August 12, 2011

Lucid Links (081211, Morning)

Filed under: Business Moves,Economy,Taxes & Government — Tom @ 10:38 am

Zero Hedge yesterday had two downward takes on the direction of second-quarter GDP revisions. One was from Goldman Sachs, which thinks the current reading of an annualized 1.3% will come down to 0.9% because of disappointing exports in both May and June. The other came from SMRA (Stone McCarthy Research Associates), which thinks it will be +0.5%, where the lower number seems more of a hunch than something firmly quantitative.

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Huffington’s Heist Update: The stock of AOL, which paid $315 million for the hard-left Huffington Post in February (“paid in cash funded from cash on hand”), sunk to 48% below its early February price on Wednesday before recovering a bit yesterday.

Even after yesterday’s recovery, AOL has lost over $1 billion in market value since the purchase. As I said in my February column, “They sure know how to pick ‘em.”

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I’m not buying this — How in this economy can Microsoft possibly be having problems finding qualified people among the U.S. unemployed? The company claims that the IT unemployment rate is only 4%, but I suspect that there are thousands of IT folks around the country who are no longer considered IT people because they had to move on to lower-paying gigs after being let go by their IT employers, or because they’re still really unemployed but not considered among the “officially” unemployed.

Or it may be that MS is like a lot of other employers who won’t consider hiring anyone who is currently unemployed. I get the logic, but if Microsoft is saying that it’s too much work to find qualified and eager but currently unemployed citizens vs. hiring thousands of non-citizens through H-1B visas — well guys, too bad, so sad.

Update: Further, as shown here several months ago, the presumption implied that the “millions of new tech workers in just the past few years” coming out of India and China are appropriately qualified is, at least in the case of India, very suspect.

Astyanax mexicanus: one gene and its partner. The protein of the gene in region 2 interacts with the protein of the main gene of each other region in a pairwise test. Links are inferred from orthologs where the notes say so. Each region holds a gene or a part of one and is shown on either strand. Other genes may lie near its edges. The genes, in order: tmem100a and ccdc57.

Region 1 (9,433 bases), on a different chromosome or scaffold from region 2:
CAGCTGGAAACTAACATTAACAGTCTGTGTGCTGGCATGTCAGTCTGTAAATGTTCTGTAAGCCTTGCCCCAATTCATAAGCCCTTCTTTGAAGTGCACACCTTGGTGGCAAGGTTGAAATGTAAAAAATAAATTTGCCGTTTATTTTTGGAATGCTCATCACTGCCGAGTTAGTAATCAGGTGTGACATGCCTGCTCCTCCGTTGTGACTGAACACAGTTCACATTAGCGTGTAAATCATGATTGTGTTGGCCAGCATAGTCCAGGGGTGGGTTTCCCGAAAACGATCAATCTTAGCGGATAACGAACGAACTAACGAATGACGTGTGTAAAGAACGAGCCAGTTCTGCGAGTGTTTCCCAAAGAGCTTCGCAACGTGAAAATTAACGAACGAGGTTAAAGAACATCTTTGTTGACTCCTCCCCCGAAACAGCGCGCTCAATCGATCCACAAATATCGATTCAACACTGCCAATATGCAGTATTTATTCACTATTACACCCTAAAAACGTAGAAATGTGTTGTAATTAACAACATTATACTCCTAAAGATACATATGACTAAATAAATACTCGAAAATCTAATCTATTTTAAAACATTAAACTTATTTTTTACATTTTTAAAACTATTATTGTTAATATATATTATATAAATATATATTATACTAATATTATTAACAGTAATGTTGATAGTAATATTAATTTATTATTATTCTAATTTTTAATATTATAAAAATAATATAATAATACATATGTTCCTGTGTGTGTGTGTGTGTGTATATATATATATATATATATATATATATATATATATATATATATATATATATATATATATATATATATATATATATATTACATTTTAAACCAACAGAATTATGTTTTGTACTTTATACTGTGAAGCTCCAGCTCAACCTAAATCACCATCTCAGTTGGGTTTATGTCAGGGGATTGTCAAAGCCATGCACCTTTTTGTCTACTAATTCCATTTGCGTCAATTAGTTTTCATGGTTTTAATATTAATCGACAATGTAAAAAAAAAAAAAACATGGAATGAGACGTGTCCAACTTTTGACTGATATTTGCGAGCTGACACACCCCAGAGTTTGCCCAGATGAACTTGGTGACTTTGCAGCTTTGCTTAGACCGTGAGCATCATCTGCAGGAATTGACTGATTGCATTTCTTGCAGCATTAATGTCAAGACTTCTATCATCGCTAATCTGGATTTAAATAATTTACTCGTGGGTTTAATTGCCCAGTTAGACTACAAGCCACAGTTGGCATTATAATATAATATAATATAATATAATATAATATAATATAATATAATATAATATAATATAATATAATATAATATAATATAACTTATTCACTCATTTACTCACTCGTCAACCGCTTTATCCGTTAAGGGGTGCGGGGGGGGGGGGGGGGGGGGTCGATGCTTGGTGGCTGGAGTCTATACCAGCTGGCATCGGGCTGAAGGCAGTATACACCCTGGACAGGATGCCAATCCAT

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Over at Legal Insurrection, a hope that the public-sector unions and leftists will go all-in for a recall attempt on Wisconsin Governor Scott Walker:

Walker will win the recall, but more important, it will set a nice stage for the 2012 presidential election with the relative good fortune of a business friendly conservative Republican administration in Wisconsin contrasted with the dismal performance of Obama and national Democrats.

Wisconsin-based Steve at No Runny Eggs has posted his analysis of Tuesday’s recall results and this coming Tuesday’s attempt to unseat two Badger State fleebagging Dems. Key point: It was “far closer to being only a 1-seat gain for them (Dems) than a 3-seat gain.”

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The House-Senate 12-person supercommittee’s membership would appear to virtually guarantee a deadock.

GOP Senate members Kyl, Portman, and Toomey *should* hold firm on taxes (though a talk radio sub for Savage yesterday pointed out that Kyl is retiring, which leads to fears that he will go the “statesman”/sellout route, and I have well-known and justified reservations about Portman’s firmness). The House GOP’s contingent (Hensnarling of Texas, Camp of Michigan, and Upton of Michigan) is okay but not exceptional.

The Dems’ choices are the expected extremists. On the Senate side, there’s John F-in’ Kerry, who doesn’t even think the Constitution-adhering Tea Party point of view on fiscal matters should be covered by the media, let alone considered in deliberations. Patty Murray of Washington is actually worse than Kerry (Update: Michelle Malkin devotes her column today to Pathetic Patty). One question on the third Senate member Max Baucus is whether he’ll show up sober. As to whether he’s a “moderate,” well, given his willingness to have his name on one version of the nightmarish Obamacare, I don’t think so.

Two of Nancy Pelosi’s three House choices (African-American James Clyburn and Hispanic Xavier Becerra) and are specifically designed to enable Dems to bring out the race and ethnic cards when things go south. Chris Van Hollen is also way left of anything resembling mainstream. Their Club for Growth scores (2010, lifetime): Clyburn: 0%, 5%; Becerra: 5%, 7%; Van Hollen: 0%, 6%. Steven Hayward at Powerline predicted that Pelosi would pick “radical nutcases or bare-knuckled partisans.” He was right.

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3 Comments

  1. Just like every other “bi-partisan” commission: bulldog Democrats and lapdog Republicans.

    Comment by Jason — August 12, 2011 @ 11:02 am

  2. A deadlock is the best we can hope for. Yes, the military budget will take a hit, BUT most likely Obama and his nut job allies in the Senate won’t be in office in January 2013 to ensure those cuts actually happen. Let the GOP members stall and haggle to run the clock to December 9th (I believe).

    Comment by dscott — August 12, 2011 @ 2:18 pm

  3. [...] noted yesterday (first item at link), we’ll be very lucky if first-half growth is as “high” as [...]

    Pingback by BizzyBlog — August 13, 2011 @ 8:18 pm

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